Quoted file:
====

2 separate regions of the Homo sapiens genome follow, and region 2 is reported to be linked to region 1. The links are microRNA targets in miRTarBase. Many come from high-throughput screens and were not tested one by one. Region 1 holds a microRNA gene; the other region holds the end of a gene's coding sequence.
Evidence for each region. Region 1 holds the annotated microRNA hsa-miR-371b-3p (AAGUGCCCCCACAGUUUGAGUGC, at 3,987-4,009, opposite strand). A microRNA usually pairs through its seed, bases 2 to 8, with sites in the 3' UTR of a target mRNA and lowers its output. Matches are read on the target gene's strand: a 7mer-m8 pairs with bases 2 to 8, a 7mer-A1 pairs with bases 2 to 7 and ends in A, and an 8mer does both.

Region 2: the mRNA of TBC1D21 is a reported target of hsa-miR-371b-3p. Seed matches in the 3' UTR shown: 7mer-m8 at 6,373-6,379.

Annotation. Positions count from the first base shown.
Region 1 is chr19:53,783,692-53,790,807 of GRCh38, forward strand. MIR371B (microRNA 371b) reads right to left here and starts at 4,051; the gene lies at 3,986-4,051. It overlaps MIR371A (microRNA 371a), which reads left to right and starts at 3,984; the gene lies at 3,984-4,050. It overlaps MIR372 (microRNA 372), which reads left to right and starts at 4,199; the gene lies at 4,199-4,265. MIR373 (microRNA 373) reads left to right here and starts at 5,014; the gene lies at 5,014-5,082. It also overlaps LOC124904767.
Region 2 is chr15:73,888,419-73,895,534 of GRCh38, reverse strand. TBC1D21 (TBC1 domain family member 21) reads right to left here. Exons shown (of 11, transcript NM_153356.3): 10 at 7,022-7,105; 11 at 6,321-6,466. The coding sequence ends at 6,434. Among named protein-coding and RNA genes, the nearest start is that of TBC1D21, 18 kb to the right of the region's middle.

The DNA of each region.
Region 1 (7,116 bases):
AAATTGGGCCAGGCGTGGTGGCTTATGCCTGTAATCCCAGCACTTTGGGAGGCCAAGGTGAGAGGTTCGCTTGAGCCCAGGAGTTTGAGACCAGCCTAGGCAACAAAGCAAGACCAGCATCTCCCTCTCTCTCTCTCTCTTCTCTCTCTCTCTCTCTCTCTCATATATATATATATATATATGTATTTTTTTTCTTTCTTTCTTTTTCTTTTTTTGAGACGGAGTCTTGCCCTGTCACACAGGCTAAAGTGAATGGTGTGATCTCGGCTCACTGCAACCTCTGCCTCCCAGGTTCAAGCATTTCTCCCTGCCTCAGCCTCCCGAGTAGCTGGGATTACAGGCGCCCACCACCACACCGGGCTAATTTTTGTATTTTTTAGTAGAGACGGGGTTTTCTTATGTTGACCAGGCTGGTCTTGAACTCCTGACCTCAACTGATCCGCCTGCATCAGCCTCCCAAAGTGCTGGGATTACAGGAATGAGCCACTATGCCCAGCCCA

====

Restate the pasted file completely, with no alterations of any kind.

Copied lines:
2 separate regions of the Homo sapiens genome follow, and region 2 is reported to be linked to region 1. The links are microRNA targets in miRTarBase. Many come from high-throughput screens and were not tested one by one. Region 1 holds a microRNA gene; the other region holds the end of a gene's coding sequence.
Evidence for each region. Region 1 holds the annotated microRNA hsa-miR-371b-3p (AAGUGCCCCCACAGUUUGAGUGC, at 3,987-4,009, opposite strand). A microRNA usually pairs through its seed, bases 2 to 8, with sites in the 3' UTR of a target mRNA and lowers its output. Matches are read on the target gene's strand: a 7mer-m8 pairs with bases 2 to 8, a 7mer-A1 pairs with bases 2 to 7 and ends in A, and an 8mer does both.

Region 2: the mRNA of TBC1D21 is a reported target of hsa-miR-371b-3p. Seed matches in the 3' UTR shown: 7mer-m8 at 6,373-6,379.

Annotation. Positions count from the first base shown.
Region 1 is chr19:53,783,692-53,790,807 of GRCh38, forward strand. MIR371B (microRNA 371b) reads right to left here and starts at 4,051; the gene lies at 3,986-4,051. It overlaps MIR371A (microRNA 371a), which reads left to right and starts at 3,984; the gene lies at 3,984-4,050. It overlaps MIR372 (microRNA 372), which reads left to right and starts at 4,199; the gene lies at 4,199-4,265. MIR373 (microRNA 373) reads left to right here and starts at 5,014; the gene lies at 5,014-5,082. It also overlaps LOC124904767.
Region 2 is chr15:73,888,419-73,895,534 of GRCh38, reverse strand. TBC1D21 (TBC1 domain family member 21) reads right to left here. Exons shown (of 11, transcript NM_153356.3): 10 at 7,022-7,105; 11 at 6,321-6,466. The coding sequence ends at 6,434. Among named protein-coding and RNA genes, the nearest start is that of TBC1D21, 18 kb to the right of the region's middle.

The DNA of each region.
Region 1 (7,116 bases):
AAATTGGGCCAGGCGTGGTGGCTTATGCCTGTAATCCCAGCACTTTGGGAGGCCAAGGTGAGAGGTTCGCTTGAGCCCAGGAGTTTGAGACCAGCCTAGGCAACAAAGCAAGACCAGCATCTCCCTCTCTCTCTCTCTCTTCTCTCTCTCTCTCTCTCTCTCATATATATATATATATATATGTATTTTTTTTCTTTCTTTCTTTTTCTTTTTTTGAGACGGAGTCTTGCCCTGTCACACAGGCTAAAGTGAATGGTGTGATCTCGGCTCACTGCAACCTCTGCCTCCCAGGTTCAAGCATTTCTCCCTGCCTCAGCCTCCCGAGTAGCTGGGATTACAGGCGCCCACCACCACACCGGGCTAATTTTTGTATTTTTTAGTAGAGACGGGGTTTTCTTATGTTGACCAGGCTGGTCTTGAACTCCTGACCTCAACTGATCCGCCTGCATCAGCCTCCCAAAGTGCTGGGATTACAGGAATGAGCCACTATGCCCAGCCCA